We continue our commemoration of 50 years of Kenyan independence with Gabriel Oguda lamenting that the ideals of the country’s independence leader Jomo Kenyatta remain unrealised.
December 12 2013 will mark Kenya’s 50th anniversary of independence from colonial rule. There were many reasons why Kenya sought to take control of her affairs. One conspicuous factor was the feeling that the British had brought untold suffering and that we could not be subservient to outsiders determined to overstay their welcome. There were protests and bloodshed, and when the guns could not silence the undying will of the oppressed for freedom, the colonisers left.
Prime Minister Jomo Kenyatta was under no illusion about the task ahead. As the Union Jack was lowered and the Kenyan flag hoisted on high, he reminded Kenyans that we were now on our own and that true freedom could only be achieved with hard work (uhuru na kazi) and by pulling together (harambee). A graduate of LSE, Kenyatta fulfilled his mission and knew that for Kenya to move forward, it was necessary to act on education, poverty and disease – three key enemies of development. The newfound freedom was a cause for national unity. Everything was going our way.
When Kenyatta asked Kenyans to embrace hard work in nation building, he did not recognise – or ignore – that Kenyans expected him to be the shepherd and them the flock. Strong leadership was needed to refocus the mindset of the masses. It was important that a shift be made from the “we are being oppressed” cliché characteristic of the colonial regime to “we are now solely in charge of our destiny”. This change of attitude happened when the ownership of the White Highlands reverted back to the locals with Kenyans occupying positions formerly reserved for the colonial elite. However, Kenyatta’s administration fell short when it came to a fair distribution the country’s wealth. Those close to the reins of power gained the most benefit. This marked the beginning of the neglect of the Kenyan people.
There have been three Presidents in Kenya since Jomo Kenyatta and all indelibly linked to him. These include Daniel arap Moi and Mwai Kibaki (Vice-President and Finance Minister under Kenyatta). The third, and current, President is Uhuru Kenyatta, son of Kenya’s founding father and plucked from political oblivion by Daniel arap Moi and polished by Mwai Kibaki.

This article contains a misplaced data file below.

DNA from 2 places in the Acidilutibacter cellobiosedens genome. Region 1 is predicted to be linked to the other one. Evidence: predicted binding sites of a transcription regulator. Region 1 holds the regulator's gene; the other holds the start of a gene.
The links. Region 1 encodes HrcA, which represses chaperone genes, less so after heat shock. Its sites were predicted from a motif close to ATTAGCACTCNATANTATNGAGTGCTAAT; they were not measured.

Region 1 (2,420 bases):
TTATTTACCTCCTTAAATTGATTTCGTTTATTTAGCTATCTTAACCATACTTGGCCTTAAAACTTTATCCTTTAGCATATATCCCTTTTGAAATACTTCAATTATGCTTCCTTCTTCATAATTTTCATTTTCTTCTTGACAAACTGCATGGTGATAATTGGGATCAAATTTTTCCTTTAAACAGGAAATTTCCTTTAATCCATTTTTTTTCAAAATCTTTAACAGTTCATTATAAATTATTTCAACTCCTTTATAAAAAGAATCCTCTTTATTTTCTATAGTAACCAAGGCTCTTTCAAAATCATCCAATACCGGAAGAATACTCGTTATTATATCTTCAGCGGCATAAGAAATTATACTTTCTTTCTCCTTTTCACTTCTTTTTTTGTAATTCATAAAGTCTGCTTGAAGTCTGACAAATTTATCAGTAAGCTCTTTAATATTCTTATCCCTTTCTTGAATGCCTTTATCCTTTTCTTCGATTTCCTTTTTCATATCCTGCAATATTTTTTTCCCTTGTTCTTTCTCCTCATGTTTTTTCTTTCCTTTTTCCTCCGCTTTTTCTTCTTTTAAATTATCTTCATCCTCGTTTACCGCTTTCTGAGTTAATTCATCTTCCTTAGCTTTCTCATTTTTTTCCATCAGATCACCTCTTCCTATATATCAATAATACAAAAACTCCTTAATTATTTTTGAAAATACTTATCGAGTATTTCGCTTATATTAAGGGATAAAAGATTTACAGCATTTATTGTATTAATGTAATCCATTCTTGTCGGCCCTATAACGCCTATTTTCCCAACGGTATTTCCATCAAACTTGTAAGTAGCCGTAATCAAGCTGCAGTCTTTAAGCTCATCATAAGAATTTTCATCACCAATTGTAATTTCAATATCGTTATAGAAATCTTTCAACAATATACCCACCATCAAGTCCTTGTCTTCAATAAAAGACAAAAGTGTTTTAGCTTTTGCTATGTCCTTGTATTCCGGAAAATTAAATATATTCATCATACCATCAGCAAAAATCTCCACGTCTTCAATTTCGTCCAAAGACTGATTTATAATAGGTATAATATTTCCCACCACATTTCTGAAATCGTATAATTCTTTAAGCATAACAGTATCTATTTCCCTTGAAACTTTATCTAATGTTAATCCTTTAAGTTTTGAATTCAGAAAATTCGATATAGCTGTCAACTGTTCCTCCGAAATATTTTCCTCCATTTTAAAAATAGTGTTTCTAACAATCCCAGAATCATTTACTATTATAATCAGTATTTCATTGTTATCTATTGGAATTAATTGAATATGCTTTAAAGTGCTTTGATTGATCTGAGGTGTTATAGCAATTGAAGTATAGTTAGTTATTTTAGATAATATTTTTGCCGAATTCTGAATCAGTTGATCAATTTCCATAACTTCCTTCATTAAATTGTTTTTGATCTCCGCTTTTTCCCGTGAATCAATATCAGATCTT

The crisis of leadership Kenyatta left behind when he died in 1978 is now fully manifest in his son’s presidency. The 1963 national building blocks of uhuru na kazi and harambee have been dismantled in that we lack a unity of purpose. This can be seen in the mutation of the national attitude from “we are being oppressed” to “we are now a sovereign country” to the current cry of “tunaomba serikali” (we appeal to the government) – a monotonous cry signaling a desperate attempt to remind the government of its commitment to the people.
Uhuru Kenyatta’s election in March 2013 was the result of a bitterly-contested poll, one that ended at the Supreme Court. The elections were characterised by a new catchphrase “choices have consequences”, coined by Uhuru Kenyatta’s opponents warning Kenyans against electing an International Criminal Court (ICC) indictee facing a charge of crimes against humanity. The prophecy has come to pass. Although our Golden Jubilee celebrations should be a happy time, Kenyans will not be happy. Recently, a bill was passed increasing the prices of basic commodities beyond the reach of a majority of the people while another bill seeking to curtail media freedom is awaiting presidential approval. The latest attempt at clamping down on dissent has come in the form of another controversial bill which would cap foreign funding for NGOs at 15% of their budget.
It is a challenging task to build a nation with the leadership blunders of three successive governments weighing heavily on your shoulders. It is even more painful when a select few well-to-do government officials become insensitive to the plight of the overwhelming majority of Kenyans struggling to make a living. If this is the punishment Kenyans have to bear for governing themselves, then it is better to return to 12 December 1963 and begin again, this time on the right footing. Tunaomba serikali.
Gabriel Oguda writes on topical issues relating to culture, politics and development in Kenya. He holds an MPhil Degree from the University of Bergen, Norway. Follow him on twitter @gabrieloguda.